Using DNA to answer: ARE YOU MY (great great great great grand-) MOTHER?


In 2010 I took my first autosomal DNA test through FTDNA.  I quickly discovered the frustration of autosomal DNA testing.

1)  Autosomal DNA provides no hints as to what part of your family tree your match comes from.  Given that we each have 64 fourth great grandparents, 128 fifth great grandparents and so on, it can be quite challenging to determine which person is our common ancestor when a DNA match occurs.

2)  Not everyone who does DNA testing is interested in sharing.  That was quite a surprise!  I had always assumed that people who are willing to expend the funds for DNA testing would be similarly interested in collaboration.  WRONG!

3)  Not everyone who does DNA testing posts their family tree for self-exploration by those with whom they have genetic matches.

Hoping to narrow down some of my matches, a couple of years I ago I located my mother’s cousin.  He is the son of my mother’s father’s half-brother who died when my mother was a child.  Thankfully this cousin was interested in family history and obligingly consented to swabbing his cheek for a Y-DNA test.  We are still waiting to find a connection there, but I’m hopeful that eventually we’ll find another cousin who can help with this side of the family tree.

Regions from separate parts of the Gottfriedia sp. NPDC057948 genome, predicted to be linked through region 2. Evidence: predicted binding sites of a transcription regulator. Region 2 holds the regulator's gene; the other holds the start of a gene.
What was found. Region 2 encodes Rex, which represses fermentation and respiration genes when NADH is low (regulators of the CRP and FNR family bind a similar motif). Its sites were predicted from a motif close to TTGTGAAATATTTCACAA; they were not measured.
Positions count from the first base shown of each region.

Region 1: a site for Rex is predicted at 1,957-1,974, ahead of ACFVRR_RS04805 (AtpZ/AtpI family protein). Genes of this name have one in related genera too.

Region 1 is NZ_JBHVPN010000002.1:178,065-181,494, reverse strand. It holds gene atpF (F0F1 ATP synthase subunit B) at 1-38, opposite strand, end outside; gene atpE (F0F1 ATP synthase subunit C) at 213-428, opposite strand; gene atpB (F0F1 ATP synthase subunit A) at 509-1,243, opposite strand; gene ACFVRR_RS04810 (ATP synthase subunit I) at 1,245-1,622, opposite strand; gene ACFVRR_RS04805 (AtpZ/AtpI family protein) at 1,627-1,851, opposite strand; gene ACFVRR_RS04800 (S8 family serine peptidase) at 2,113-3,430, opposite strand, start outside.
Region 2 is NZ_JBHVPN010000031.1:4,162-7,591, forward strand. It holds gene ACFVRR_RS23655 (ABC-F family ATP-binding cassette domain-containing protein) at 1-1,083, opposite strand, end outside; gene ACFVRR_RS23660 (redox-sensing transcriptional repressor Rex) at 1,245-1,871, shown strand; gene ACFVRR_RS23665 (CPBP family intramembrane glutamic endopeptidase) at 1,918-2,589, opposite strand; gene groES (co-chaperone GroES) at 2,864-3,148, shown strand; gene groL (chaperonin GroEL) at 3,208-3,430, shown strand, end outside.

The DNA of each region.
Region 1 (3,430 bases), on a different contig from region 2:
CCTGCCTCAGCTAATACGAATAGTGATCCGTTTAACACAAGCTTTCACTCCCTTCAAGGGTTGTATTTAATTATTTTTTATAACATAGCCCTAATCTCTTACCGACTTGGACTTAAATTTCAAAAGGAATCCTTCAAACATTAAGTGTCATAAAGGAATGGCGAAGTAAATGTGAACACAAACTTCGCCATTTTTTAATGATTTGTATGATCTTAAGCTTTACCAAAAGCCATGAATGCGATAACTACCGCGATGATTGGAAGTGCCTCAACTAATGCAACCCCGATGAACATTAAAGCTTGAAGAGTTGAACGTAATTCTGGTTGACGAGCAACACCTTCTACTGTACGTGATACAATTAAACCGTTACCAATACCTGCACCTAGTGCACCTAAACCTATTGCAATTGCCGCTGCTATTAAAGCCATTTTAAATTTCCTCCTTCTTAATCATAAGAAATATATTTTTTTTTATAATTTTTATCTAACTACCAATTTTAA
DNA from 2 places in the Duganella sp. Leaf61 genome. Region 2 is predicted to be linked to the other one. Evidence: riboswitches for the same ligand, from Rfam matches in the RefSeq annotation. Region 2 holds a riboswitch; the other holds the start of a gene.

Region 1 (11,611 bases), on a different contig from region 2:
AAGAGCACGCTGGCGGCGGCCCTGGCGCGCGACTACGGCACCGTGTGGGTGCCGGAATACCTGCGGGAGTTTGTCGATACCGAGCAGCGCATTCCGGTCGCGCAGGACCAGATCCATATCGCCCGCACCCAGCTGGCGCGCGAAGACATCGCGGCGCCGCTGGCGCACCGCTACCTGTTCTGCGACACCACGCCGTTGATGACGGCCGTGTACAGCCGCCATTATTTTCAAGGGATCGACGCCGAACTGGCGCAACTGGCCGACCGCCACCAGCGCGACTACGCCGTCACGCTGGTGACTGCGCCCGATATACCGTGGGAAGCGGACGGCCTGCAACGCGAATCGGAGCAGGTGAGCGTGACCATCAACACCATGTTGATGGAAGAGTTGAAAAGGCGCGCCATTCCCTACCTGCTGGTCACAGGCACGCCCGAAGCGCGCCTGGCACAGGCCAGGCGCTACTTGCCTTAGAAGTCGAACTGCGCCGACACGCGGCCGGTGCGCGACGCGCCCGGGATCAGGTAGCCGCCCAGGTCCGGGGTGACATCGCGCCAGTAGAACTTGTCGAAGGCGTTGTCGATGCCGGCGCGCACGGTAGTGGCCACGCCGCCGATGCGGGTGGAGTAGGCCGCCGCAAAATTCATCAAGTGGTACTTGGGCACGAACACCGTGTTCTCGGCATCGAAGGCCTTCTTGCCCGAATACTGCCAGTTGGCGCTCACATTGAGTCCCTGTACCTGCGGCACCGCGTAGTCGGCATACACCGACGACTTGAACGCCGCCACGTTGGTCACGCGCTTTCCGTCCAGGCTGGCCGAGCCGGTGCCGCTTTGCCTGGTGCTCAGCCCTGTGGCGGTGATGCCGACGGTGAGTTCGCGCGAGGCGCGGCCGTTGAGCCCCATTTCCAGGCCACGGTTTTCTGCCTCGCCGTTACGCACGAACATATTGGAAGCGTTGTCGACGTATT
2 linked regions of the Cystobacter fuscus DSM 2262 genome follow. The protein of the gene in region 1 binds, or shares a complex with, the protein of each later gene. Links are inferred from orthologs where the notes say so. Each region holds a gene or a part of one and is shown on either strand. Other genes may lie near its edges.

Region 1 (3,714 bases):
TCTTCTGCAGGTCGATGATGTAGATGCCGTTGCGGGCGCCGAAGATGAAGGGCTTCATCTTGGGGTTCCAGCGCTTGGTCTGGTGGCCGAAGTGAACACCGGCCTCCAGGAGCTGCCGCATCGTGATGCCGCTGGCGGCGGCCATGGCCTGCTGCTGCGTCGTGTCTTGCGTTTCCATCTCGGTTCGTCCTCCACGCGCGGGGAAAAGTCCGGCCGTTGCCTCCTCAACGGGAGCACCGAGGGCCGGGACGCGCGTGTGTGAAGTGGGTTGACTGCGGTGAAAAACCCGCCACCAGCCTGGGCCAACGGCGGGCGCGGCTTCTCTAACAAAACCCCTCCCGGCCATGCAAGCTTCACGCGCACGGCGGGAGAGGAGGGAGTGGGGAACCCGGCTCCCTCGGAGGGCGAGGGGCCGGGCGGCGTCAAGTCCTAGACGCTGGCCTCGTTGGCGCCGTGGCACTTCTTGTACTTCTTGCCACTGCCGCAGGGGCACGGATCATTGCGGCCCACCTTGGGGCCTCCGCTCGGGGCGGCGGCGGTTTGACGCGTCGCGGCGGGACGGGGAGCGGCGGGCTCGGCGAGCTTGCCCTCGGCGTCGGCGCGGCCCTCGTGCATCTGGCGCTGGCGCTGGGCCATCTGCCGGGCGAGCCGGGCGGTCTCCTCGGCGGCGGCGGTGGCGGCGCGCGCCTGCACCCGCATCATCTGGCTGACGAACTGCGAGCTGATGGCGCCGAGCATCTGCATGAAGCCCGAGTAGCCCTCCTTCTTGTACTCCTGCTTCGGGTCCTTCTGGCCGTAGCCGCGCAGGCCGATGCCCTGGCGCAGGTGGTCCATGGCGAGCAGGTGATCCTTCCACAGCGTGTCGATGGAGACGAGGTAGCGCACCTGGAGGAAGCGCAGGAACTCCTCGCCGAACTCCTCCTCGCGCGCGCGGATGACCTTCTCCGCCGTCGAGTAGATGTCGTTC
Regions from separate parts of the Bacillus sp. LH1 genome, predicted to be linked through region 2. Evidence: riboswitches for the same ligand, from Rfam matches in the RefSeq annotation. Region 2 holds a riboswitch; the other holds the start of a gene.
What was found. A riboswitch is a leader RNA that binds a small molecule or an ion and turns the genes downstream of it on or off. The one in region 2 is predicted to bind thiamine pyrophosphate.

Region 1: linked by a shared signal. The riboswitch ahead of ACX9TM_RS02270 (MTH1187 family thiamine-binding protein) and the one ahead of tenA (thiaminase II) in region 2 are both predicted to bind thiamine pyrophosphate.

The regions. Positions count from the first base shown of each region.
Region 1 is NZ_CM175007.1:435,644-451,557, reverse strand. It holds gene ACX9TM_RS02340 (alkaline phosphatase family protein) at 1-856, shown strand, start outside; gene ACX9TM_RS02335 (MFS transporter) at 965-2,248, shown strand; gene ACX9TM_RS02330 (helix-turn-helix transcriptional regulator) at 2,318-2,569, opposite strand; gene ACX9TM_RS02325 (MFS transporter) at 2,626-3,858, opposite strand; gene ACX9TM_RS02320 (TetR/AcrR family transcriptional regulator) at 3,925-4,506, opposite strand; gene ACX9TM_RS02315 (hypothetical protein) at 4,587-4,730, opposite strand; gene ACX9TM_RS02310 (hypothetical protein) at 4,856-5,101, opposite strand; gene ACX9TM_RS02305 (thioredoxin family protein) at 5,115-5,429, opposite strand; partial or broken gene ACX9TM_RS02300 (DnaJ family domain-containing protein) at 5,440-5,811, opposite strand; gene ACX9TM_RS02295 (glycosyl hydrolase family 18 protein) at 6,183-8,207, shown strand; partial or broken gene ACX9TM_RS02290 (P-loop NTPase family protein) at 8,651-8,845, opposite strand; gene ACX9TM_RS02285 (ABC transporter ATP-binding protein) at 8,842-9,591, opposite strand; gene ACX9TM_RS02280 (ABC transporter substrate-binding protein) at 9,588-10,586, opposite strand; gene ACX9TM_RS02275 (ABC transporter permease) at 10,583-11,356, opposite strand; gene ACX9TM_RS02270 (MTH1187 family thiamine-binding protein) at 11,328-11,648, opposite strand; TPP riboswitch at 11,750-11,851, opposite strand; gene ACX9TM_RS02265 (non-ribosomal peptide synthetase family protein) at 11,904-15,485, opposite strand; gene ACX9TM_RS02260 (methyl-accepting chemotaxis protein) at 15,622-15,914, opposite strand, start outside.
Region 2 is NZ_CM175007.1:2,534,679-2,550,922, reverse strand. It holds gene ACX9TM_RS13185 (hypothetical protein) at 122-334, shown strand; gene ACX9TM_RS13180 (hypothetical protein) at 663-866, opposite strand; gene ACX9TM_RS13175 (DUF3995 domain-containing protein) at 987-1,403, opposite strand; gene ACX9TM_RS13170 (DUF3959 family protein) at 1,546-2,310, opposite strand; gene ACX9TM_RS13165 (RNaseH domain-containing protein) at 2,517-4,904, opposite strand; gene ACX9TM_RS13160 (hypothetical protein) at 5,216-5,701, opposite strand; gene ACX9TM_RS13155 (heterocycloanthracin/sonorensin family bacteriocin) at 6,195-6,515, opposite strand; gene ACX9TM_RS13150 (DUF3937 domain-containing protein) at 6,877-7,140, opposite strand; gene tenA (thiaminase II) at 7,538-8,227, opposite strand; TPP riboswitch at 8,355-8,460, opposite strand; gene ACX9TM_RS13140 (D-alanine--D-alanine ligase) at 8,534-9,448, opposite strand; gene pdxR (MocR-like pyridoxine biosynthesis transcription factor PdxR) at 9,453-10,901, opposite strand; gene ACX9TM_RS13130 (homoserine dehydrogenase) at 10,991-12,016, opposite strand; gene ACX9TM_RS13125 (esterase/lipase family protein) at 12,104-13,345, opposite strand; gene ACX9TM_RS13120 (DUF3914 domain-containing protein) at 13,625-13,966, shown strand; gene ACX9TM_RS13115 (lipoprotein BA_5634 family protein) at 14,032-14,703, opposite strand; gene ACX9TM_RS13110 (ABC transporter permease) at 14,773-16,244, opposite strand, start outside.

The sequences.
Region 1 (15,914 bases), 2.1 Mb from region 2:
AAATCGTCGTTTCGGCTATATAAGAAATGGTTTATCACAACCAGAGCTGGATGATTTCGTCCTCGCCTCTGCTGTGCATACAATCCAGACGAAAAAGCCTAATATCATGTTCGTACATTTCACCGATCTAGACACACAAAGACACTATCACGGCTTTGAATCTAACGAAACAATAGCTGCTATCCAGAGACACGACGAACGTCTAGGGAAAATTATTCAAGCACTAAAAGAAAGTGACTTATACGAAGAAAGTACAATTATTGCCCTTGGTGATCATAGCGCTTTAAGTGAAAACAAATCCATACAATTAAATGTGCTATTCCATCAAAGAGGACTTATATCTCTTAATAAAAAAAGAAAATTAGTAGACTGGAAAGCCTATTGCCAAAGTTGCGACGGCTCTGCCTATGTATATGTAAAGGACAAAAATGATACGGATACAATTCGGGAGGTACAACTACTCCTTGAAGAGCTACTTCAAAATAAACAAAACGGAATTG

Now, I have a specific goal in mind.  Really, it was the same, original goal I had when I first embarked on the genetic journey – to determine who are the parents of my great-great-great grandmother, Cynthia S. Day, wife of Benjamin Bursley.   Based on autosomal DNA testing, I think I have a likely match – Aaron Day and his wife Martha.  Their family lived in the same areas of Maine, moved to the same areas in Minnesota, have similar family stories.  Benjamin and Cynthia’s youngest children were named Aaron and Martha.  My problem is that Cynthia apparently married quite young, and was not listed in the household of Aaron and Martha in the 1850 census, at which time she would have been approximately 16 years of age.  No birth record has been identified, which is certainly not unusual and is to be expected for that time period.  She neatly fits into their family with her birth right in the middle of two identified children.  So given the lack of a paper trail, I’m considering turning to mtDNA to answer the question – is Martha, the wife of Aaron Day, my fourth great grandmother?

How many of you have been successful solving your family tree puzzles with mtDNA?  Or are you still waiting to find matches?

One response to “Using DNA to answer: ARE YOU MY (great great great great grand-) MOTHER?

  • Heidi Moose

    Will be interested in hearing what you decide. Have similar scenario and am considering DNA to ‘problem solve.’

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